CRJ200 Airline Pilot

The personal experiences, thoughts of an CRJ captain


“You’re On Guard!” The Emergency Frequency Channel

Posted by Jeffrey on October 11, 2008

Emergency Frequency

Emergency Frequency

You may not remember the tower frequency of your local airport that you fly out of or the localizer frequency of your favorite ILS, but chances are, if you have flown for any amount of time, you know what the “Guard” frequency or the “aircraft emergency frequency” is. And if you know what that frequency is, chances are that you monitor the aircraft emergency frequency, 121.50 MHz, when you fly. And if you monitor the frequency, chances are you will hear someone accidentally try to contact their operations or try to give a position report or any number of things on this frequency. And chances are, the next thing you will hear is a barrage of transmissions from other pilots saying, “You’re On Guard!” 

Sometimes these pilots are nice about it but sometimes you would think that it was the end of the world! “YOU’RE ON GUARD!” My goodness, relax…it’s not the end of the world.

Here is a little history. Aviation being inherently unforgiving when something goes wrong, pilots needed a frequency that would never be used by any other service.  The frequency, 121.50 MHz, was picked and has been the “guarded,” “emergency frequency” for aviation ever since. I don’t know the exact date it was selected but it was partly selected because it exists right in the middle of the original VHF frequency range of 118 – 136 MHz. There are other technical reasons as well.

Anyway, 121.50 MHz is the rock star of frequencies. From the most neophyte of pilots to the most aged airline pilot, everyone knows what the frequency 121.50 MHz means.

121.50 MHz is one frequency that is monitored by pilots, flight service stations (FSS), air traffic control (ATC), Air Route Traffic Control Centers (ARTCC) and some emergency stations.

On more than one occasion I’ve heard pilots in distress get instantaneous help from other pilots.

On one occasion while flying over the midwest, 121.50 was alive with chatter because a pilot’s engine had failed and he was going to dead stick it in. The airliners were playing tag as they flew over the location of the transmission, relaying the pilot’s location to ATC and providing assistance as best they could. As one airline went out of range, another would take it’s place, and so on. I just sat back and listened. As I faded out of radio range, I heard one pilot transmit that the pilot that lost the engine had landed and was safe.

On another occasion, a pilot lost his engine, stated his emergency. Again, pilots immediately were offering assistance and suggestions. “Did you switch fuel tanks?” “Did you prime the engine?” The pilot with the failed engine came back and said, “It’s OK guys, I ran out of fuel. It’s my fault. I have a landing site. I will let you know when I’m down.” That was the last I heard as I flew over the horizon.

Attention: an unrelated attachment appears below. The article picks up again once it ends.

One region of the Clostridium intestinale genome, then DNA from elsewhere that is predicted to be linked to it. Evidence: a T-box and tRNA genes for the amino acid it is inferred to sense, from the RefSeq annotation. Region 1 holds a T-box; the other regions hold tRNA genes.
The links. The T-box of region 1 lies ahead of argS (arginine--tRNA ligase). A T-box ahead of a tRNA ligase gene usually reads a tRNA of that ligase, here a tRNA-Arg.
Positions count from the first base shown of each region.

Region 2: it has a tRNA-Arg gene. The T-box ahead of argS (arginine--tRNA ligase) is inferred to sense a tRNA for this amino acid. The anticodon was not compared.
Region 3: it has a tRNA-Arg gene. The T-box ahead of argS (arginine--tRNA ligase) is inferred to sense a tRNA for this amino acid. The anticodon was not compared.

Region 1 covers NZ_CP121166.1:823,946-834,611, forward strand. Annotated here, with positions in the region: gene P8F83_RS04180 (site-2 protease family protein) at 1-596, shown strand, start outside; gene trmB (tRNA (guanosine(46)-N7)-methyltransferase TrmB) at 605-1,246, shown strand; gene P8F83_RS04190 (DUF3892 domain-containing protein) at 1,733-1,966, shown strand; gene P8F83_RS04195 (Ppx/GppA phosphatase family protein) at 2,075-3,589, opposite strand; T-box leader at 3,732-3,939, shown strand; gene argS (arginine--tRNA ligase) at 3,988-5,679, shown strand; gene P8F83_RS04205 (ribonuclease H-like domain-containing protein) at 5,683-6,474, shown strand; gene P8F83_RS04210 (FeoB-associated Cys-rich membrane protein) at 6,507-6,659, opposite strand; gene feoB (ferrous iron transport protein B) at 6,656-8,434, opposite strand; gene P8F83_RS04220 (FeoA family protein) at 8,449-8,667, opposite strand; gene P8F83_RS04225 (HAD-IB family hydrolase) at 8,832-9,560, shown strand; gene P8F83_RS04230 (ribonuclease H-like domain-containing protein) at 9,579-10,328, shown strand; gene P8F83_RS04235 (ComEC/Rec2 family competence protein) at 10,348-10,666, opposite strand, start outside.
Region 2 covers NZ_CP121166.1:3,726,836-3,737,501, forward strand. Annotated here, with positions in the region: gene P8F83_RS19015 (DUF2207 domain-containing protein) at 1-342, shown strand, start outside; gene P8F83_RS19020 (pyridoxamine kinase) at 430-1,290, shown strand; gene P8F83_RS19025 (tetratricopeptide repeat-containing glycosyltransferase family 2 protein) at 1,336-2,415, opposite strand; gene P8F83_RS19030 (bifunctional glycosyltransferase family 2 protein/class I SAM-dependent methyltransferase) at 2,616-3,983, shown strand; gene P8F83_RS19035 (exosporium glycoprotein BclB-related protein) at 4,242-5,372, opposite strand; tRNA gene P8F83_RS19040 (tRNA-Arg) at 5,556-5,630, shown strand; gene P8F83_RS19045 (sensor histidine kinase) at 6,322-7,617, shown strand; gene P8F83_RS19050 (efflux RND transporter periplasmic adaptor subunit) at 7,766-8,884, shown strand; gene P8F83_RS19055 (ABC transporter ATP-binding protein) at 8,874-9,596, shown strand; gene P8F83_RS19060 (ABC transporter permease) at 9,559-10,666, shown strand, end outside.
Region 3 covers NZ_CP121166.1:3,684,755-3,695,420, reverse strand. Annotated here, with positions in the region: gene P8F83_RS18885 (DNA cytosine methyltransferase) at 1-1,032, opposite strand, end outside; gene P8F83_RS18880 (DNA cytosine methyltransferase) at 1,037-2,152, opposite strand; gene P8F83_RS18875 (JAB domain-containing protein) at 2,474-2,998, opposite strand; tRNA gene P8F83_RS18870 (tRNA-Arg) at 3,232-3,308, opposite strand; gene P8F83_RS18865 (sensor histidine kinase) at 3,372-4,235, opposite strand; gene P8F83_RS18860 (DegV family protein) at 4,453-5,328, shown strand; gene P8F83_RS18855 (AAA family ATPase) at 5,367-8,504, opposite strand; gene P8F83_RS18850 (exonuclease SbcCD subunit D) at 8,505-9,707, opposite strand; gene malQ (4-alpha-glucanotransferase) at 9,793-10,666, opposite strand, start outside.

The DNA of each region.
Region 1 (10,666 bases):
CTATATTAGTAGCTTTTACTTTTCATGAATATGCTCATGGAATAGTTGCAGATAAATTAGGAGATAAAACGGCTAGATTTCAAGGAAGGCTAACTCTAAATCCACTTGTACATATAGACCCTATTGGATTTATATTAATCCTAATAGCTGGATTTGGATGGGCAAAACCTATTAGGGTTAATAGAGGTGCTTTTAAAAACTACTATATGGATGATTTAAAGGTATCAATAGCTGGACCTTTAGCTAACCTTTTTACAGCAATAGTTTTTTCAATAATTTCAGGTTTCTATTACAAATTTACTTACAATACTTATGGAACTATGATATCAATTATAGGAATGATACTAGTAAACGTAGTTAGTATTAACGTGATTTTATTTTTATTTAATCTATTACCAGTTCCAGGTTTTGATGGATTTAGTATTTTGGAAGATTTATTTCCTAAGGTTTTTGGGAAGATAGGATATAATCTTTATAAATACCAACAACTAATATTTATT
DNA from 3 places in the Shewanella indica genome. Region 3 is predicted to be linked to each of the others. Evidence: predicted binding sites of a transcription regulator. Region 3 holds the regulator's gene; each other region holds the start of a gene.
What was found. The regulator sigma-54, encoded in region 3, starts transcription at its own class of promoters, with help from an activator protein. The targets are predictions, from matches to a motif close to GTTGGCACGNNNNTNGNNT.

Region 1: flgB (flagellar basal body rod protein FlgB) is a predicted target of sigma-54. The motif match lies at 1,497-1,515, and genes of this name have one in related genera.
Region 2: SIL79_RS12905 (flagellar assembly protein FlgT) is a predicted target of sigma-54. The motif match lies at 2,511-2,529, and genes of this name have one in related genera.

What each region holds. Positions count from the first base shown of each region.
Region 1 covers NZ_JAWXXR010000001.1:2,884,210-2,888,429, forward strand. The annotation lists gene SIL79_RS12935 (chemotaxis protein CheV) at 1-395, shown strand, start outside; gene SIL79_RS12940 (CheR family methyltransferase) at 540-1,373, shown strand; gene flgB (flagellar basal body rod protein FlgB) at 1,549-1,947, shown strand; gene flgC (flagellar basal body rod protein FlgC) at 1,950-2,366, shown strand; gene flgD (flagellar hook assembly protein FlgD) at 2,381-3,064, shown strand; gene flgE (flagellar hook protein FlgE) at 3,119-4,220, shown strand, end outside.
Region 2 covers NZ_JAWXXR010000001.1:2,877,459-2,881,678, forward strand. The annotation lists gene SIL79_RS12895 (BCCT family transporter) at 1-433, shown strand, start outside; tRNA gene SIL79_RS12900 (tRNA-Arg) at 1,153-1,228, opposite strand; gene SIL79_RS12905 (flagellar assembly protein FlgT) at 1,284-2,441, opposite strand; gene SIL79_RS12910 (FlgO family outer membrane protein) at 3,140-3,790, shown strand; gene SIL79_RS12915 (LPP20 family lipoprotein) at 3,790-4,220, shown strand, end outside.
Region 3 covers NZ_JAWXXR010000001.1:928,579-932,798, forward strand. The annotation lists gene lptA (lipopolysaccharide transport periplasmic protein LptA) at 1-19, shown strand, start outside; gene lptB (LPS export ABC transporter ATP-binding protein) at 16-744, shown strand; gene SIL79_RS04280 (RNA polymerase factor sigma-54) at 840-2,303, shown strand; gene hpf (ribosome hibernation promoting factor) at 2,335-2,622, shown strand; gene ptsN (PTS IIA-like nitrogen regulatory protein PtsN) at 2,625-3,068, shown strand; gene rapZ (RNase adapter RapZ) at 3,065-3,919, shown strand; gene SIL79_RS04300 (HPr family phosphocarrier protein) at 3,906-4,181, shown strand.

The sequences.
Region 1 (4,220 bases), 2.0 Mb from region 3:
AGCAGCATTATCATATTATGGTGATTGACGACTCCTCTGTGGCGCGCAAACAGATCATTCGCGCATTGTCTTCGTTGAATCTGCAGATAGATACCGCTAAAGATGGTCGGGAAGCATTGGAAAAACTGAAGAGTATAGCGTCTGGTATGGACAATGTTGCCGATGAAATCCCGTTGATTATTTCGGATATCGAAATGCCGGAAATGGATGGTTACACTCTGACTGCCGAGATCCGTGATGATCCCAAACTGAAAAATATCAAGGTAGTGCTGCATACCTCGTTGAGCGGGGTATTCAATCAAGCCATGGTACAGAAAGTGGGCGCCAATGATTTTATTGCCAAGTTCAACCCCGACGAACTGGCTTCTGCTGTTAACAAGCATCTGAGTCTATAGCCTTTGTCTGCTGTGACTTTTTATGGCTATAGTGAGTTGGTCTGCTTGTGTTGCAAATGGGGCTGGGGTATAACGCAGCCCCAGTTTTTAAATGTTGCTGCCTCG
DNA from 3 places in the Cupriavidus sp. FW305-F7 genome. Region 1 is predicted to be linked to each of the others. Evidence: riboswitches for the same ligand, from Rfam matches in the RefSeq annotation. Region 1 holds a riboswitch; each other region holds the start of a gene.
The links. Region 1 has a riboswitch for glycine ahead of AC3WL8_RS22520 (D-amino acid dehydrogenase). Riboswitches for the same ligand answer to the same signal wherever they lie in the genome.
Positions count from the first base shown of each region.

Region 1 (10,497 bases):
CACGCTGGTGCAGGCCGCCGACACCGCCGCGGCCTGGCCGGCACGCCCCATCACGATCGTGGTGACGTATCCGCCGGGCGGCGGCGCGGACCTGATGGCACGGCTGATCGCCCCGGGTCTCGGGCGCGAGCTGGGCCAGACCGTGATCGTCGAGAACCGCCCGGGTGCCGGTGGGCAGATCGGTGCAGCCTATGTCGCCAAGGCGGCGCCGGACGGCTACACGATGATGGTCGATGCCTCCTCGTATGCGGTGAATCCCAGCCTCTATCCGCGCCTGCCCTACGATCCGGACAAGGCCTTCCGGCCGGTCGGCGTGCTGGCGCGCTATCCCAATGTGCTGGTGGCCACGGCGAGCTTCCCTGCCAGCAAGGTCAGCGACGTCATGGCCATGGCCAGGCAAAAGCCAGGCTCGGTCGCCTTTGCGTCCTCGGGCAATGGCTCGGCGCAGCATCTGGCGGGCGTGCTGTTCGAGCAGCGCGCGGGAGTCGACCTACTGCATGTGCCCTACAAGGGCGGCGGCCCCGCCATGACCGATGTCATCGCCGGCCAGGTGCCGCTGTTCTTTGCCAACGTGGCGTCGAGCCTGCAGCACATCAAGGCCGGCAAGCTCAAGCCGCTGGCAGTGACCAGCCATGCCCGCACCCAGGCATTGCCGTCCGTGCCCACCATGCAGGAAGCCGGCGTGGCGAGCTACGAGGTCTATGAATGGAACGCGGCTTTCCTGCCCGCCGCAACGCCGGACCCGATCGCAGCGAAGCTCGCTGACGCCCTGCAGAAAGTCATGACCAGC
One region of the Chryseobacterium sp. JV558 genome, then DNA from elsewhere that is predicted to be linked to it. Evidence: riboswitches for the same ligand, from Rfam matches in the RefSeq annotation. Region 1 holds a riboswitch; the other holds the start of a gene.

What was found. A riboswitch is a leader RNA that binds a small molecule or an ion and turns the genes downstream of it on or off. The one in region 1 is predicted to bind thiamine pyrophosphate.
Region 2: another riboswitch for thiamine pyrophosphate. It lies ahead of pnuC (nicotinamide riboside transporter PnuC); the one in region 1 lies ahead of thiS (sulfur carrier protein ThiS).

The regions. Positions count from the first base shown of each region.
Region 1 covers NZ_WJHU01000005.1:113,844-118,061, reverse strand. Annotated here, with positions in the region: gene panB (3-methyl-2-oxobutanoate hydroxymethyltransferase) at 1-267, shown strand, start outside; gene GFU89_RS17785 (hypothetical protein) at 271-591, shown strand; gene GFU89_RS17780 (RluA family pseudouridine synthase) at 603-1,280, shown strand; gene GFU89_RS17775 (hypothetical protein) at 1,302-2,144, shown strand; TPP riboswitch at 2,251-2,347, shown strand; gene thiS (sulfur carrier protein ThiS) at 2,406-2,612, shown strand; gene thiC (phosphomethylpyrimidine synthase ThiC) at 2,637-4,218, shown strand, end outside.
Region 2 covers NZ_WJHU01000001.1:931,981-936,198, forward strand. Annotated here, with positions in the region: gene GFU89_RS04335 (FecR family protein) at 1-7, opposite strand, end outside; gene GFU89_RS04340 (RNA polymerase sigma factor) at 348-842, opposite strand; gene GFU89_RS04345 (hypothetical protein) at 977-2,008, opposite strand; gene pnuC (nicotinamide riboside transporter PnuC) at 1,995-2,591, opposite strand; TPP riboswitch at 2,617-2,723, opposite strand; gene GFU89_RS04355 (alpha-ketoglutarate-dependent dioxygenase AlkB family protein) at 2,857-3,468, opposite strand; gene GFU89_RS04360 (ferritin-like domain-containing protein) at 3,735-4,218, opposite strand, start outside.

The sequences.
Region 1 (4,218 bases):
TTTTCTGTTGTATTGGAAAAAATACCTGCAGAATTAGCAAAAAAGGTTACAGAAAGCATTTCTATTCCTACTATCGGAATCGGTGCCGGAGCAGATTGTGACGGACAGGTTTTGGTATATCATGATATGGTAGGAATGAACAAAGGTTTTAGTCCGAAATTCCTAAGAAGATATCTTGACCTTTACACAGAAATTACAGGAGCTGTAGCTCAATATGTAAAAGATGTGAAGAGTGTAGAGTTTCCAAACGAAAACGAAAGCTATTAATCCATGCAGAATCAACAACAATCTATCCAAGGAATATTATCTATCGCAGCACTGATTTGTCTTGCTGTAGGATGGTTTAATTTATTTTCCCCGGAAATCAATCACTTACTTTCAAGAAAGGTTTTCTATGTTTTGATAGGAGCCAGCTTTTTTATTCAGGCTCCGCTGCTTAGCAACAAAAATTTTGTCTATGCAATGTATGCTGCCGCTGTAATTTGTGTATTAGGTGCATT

On yet another occasion, we flew out of range of our current Center controller. (I thought it had gotten a little quiet.) ATC broadcasted over 121.50, found us, and gave us the next frequency.

Finally, and probably the most important uses of the emergency frequency is related to the Emergency Locator Transmitter (ELT). ELT’s are located usually in the tail of an airplane, where, if an airplane crashes, it is most likely to survive the impact and begin transmitting it’s distress signal. This is important because unfortunately on some occasions, the pilot doesn’t have the presence to make a transmission and eventually crashes. In the past, a hard landing could set off the distress signal causing a flurry of activity to find the “downed” aircraft. But lately, newer version of ELT’s have begun transmitting on the UHF frequency 406 MHz coupled with the frequency 121.50 MHz, it being a low power beacon for homing purposes. Pilots that monitor the emergency frequency, upon hearing the ELT signal, notify ATC and tracking down the “distressed” aircraft begins. Satellites are also being used to track down ELT frequencies which is another layer of safety that pilots will ultimately benefit from. I am not really sure how that works but it’s pretty cool.

If you are flying an older airplane, you will want to get the ACR AeroFix 406MHz Personal Locator Beacon (PLB) w/GPS Interface (2799.2) – PLBs are emergency life saving devices that you want to have onboard if your airplane goes down. Don’t rely on your onboard ELT to help rescue aircraft find you.

So the next time you fly, if you have an extra radio, monitor 121.50 MHz. You may be able to help someone. If nothing else, you will feel for that pilot that accidently transmits and is instantly told, “YOUR ON GUARD!” Ouch!

P.S. Here is a CD that I strongly recommend if you want to brush up on your radio skills:
Communications Trainer: Say Again Please CD-ROM – It contains great information on VFR and IFR operations, towered and nontowered airports, enroute flight, and emergency situations.


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